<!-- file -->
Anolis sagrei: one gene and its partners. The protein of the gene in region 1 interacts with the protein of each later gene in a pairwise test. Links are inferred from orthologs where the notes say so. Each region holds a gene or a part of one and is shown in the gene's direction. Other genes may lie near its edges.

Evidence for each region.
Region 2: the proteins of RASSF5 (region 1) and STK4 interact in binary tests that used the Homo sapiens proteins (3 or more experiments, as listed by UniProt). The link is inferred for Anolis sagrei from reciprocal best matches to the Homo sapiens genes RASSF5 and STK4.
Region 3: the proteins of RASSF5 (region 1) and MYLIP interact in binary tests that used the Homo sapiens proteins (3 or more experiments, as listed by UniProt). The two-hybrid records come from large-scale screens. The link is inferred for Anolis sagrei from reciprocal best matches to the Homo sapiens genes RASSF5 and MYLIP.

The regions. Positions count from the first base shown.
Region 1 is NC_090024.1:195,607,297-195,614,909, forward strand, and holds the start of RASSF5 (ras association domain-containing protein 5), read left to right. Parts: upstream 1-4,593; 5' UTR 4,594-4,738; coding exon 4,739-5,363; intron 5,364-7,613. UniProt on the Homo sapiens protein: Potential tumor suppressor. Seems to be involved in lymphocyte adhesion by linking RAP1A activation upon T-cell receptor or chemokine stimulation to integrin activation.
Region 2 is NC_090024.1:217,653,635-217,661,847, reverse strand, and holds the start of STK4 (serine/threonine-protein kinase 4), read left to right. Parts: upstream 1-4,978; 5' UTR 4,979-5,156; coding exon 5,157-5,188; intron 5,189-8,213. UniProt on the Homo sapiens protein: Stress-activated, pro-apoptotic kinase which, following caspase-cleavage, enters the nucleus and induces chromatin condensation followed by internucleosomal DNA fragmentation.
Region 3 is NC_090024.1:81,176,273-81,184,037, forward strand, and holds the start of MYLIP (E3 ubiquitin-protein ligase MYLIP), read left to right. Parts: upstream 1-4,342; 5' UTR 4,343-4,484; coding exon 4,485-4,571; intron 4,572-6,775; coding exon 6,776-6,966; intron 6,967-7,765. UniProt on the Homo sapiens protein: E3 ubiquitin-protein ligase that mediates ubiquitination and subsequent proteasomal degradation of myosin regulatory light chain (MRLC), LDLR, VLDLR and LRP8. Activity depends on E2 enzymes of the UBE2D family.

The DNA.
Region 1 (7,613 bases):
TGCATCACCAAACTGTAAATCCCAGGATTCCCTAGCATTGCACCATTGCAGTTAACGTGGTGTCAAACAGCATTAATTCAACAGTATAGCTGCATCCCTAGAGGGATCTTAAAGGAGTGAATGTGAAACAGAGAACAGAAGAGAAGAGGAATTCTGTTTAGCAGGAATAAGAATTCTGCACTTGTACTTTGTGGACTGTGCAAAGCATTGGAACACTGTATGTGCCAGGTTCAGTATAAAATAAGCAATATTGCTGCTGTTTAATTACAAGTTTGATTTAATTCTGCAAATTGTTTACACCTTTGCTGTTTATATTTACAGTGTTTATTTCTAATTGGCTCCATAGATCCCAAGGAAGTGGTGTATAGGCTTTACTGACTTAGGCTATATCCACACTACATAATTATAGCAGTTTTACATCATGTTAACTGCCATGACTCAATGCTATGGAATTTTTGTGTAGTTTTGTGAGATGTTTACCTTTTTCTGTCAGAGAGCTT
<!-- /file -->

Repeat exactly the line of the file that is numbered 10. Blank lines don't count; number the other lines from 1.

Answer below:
Region 1 (7,613 bases):